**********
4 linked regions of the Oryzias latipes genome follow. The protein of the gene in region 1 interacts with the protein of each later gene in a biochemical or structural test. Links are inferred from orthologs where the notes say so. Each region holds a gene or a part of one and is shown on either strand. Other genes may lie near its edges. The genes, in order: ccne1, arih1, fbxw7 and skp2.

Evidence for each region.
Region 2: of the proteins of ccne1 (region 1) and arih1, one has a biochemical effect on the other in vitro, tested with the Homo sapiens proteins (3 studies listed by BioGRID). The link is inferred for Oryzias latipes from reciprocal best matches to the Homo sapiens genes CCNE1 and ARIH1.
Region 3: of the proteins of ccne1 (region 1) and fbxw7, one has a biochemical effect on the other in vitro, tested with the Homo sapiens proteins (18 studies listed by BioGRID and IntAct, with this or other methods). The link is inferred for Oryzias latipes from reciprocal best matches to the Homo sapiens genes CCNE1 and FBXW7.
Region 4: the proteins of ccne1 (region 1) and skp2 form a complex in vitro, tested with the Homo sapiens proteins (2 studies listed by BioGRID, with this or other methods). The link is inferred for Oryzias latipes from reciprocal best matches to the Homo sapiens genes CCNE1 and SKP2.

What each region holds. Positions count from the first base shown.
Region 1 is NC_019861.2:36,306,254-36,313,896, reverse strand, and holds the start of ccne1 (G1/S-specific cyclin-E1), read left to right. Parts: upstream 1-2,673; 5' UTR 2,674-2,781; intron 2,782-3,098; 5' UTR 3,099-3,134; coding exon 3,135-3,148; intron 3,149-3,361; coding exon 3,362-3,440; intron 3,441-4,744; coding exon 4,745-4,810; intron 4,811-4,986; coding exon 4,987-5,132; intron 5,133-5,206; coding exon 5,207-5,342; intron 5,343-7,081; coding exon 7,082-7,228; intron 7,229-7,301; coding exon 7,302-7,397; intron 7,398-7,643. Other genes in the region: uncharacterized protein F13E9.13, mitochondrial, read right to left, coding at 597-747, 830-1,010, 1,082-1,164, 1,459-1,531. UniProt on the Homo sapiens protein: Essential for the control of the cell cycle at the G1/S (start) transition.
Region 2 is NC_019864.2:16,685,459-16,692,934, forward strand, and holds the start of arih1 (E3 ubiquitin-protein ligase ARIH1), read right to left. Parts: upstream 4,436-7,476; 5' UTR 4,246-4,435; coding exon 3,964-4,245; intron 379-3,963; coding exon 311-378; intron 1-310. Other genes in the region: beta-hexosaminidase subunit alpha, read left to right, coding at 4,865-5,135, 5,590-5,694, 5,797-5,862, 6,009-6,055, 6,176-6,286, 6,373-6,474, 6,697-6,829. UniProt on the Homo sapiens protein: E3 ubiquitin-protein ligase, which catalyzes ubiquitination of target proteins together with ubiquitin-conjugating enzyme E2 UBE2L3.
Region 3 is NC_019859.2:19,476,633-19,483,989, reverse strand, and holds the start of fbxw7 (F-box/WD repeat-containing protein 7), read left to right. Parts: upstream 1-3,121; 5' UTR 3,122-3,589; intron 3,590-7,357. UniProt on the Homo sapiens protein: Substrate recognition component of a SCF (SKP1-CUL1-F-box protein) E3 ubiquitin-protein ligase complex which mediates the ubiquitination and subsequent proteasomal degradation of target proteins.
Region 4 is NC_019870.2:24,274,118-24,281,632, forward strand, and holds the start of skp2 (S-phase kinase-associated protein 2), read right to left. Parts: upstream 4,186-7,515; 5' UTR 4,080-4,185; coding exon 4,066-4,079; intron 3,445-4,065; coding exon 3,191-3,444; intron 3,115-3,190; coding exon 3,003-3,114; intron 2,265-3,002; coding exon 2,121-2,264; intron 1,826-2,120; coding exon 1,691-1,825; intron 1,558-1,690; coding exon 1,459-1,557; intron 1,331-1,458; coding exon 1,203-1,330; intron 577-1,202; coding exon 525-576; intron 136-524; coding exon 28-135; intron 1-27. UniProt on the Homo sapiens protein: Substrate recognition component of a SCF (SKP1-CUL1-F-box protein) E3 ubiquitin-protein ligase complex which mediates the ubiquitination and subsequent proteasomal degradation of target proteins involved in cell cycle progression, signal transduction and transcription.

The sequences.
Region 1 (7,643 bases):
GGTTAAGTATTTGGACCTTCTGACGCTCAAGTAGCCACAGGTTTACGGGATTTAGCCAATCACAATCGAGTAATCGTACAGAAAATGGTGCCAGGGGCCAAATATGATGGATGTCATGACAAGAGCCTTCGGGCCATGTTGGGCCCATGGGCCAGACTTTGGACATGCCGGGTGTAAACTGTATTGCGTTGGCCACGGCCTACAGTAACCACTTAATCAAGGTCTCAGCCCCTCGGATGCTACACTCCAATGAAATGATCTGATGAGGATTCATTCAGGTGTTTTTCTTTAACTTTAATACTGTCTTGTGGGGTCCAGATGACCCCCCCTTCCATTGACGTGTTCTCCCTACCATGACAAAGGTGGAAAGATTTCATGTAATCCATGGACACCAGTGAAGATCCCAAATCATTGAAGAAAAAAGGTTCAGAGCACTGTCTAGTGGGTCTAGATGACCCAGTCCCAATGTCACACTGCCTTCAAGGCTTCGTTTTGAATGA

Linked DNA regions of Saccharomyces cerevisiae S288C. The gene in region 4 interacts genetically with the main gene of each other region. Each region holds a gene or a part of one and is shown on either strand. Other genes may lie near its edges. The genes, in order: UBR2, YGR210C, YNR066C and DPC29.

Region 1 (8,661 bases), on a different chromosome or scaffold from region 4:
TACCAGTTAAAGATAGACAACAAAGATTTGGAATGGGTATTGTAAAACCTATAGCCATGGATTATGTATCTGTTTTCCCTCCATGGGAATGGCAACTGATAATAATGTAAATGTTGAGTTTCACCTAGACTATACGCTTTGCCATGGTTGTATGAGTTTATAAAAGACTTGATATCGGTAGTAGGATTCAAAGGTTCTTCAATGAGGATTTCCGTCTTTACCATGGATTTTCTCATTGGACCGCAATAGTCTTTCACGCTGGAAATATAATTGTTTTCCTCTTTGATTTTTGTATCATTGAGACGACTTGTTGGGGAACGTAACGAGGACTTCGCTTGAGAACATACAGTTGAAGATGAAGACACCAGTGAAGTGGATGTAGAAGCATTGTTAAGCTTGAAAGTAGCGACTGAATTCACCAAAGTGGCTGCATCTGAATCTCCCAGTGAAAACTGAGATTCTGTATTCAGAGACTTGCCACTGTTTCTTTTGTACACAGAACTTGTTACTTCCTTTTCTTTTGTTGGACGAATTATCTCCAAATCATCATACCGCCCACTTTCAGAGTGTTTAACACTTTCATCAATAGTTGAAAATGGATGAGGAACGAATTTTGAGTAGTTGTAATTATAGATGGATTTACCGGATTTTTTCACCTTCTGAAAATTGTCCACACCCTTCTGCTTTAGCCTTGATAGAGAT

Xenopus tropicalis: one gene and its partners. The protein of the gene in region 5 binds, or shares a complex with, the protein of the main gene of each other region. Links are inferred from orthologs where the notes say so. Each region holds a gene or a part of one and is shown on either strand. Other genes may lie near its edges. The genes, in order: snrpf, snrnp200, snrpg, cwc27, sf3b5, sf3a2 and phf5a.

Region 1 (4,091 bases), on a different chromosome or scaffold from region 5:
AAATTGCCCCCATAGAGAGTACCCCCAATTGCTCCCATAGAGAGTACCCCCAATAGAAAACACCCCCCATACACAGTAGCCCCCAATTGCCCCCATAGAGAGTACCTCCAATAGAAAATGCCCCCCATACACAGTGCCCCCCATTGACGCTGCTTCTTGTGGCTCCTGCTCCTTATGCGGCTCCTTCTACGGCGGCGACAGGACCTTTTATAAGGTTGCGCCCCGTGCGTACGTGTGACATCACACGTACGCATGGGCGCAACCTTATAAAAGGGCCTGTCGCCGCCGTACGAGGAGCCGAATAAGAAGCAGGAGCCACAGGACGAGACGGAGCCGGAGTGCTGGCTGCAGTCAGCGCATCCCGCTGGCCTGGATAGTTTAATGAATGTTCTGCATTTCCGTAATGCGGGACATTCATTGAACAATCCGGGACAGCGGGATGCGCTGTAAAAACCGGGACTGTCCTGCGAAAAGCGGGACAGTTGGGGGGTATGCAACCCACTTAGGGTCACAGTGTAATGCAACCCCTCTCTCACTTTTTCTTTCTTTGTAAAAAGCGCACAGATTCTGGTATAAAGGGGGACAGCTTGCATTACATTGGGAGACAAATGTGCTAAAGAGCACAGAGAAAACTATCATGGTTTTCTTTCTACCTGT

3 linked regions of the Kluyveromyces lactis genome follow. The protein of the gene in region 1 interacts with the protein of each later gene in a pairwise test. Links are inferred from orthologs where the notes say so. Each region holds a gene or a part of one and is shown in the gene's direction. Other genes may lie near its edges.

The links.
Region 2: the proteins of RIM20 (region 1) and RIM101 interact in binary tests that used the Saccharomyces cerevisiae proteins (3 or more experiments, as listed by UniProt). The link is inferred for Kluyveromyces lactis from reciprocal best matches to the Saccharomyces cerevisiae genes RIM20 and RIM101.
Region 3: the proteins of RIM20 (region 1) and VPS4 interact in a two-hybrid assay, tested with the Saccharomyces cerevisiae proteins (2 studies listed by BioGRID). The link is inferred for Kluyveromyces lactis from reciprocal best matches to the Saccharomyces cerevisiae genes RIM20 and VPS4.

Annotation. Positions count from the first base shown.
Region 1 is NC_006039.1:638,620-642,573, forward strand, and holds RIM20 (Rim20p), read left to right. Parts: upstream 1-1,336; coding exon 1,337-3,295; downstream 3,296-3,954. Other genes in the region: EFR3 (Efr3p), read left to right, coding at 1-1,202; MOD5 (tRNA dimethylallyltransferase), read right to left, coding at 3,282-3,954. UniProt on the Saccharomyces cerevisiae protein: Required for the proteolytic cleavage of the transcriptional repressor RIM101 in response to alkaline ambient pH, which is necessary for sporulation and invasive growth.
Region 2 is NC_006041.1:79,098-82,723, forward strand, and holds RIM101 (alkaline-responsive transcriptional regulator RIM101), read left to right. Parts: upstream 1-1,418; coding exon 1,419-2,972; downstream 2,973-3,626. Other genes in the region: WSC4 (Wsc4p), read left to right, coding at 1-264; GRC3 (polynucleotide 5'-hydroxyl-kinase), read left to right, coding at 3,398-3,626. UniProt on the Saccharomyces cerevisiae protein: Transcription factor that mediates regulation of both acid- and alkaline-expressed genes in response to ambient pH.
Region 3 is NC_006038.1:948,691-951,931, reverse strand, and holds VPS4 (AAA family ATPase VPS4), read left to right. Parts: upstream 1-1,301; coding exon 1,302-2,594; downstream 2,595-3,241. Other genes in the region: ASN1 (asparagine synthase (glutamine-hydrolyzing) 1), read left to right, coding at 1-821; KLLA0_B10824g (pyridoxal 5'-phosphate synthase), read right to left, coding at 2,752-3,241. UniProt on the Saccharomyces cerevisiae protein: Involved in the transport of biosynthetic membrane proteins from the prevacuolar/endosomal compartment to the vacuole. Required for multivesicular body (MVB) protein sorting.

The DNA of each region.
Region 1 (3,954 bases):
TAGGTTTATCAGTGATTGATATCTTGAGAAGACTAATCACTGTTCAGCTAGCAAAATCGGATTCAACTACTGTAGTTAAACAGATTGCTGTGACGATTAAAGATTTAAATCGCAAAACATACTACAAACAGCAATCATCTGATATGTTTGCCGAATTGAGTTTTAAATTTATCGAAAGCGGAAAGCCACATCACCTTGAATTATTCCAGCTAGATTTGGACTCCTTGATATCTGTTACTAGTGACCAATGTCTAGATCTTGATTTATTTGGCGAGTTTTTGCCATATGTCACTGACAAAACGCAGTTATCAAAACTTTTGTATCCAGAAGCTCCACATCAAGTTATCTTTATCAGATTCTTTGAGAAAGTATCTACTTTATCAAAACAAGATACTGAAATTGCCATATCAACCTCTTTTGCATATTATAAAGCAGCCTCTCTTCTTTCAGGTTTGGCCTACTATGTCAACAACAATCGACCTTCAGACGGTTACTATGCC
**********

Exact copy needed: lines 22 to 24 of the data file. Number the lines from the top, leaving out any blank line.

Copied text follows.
Region 2: the proteins of RIM20 (region 1) and RIM101 interact in binary tests that used the Saccharomyces cerevisiae proteins (3 or more experiments, as listed by UniProt). The link is inferred for Kluyveromyces lactis from reciprocal best matches to the Saccharomyces cerevisiae genes RIM20 and RIM101.
Region 3: the proteins of RIM20 (region 1) and VPS4 interact in a two-hybrid assay, tested with the Saccharomyces cerevisiae proteins (2 studies listed by BioGRID). The link is inferred for Kluyveromyces lactis from reciprocal best matches to the Saccharomyces cerevisiae genes RIM20 and VPS4.

Annotation. Positions count from the first base shown.